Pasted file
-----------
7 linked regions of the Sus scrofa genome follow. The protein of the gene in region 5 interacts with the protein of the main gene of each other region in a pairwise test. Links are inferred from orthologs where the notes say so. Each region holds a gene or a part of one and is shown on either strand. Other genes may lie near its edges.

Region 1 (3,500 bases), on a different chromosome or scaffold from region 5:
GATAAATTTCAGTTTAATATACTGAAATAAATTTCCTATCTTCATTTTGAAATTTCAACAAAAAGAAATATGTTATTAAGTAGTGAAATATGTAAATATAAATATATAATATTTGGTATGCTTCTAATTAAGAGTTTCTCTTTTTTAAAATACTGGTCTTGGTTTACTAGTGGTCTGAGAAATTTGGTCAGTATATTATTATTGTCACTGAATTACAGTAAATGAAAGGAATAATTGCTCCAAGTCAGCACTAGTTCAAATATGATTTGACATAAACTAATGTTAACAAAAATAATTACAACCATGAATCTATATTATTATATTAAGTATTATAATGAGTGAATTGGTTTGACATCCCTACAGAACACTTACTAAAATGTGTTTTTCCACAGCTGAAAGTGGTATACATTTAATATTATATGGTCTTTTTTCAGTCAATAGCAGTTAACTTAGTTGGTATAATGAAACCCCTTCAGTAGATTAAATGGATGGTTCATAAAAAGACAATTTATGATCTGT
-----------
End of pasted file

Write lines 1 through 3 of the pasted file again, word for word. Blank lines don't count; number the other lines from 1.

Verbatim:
7 linked regions of the Sus scrofa genome follow. The protein of the gene in region 5 interacts with the protein of the main gene of each other region in a pairwise test. Links are inferred from orthologs where the notes say so. Each region holds a gene or a part of one and is shown on either strand. Other genes may lie near its edges.

Region 1 (3,500 bases), on a different chromosome or scaffold from region 5:
GATAAATTTCAGTTTAATATACTGAAATAAATTTCCTATCTTCATTTTGAAATTTCAACAAAAAGAAATATGTTATTAAGTAGTGAAATATGTAAATATAAATATATAATATTTGGTATGCTTCTAATTAAGAGTTTCTCTTTTTTAAAATACTGGTCTTGGTTTACTAGTGGTCTGAGAAATTTGGTCAGTATATTATTATTGTCACTGAATTACAGTAAATGAAAGGAATAATTGCTCCAAGTCAGCACTAGTTCAAATATGATTTGACATAAACTAATGTTAACAAAAATAATTACAACCATGAATCTATATTATTATATTAAGTATTATAATGAGTGAATTGGTTTGACATCCCTACAGAACACTTACTAAAATGTGTTTTTCCACAGCTGAAAGTGGTATACATTTAATATTATATGGTCTTTTTTCAGTCAATAGCAGTTAACTTAGTTGGTATAATGAAACCCCTTCAGTAGATTAAATGGATGGTTCATAAAAAGACAATTTATGATCTGT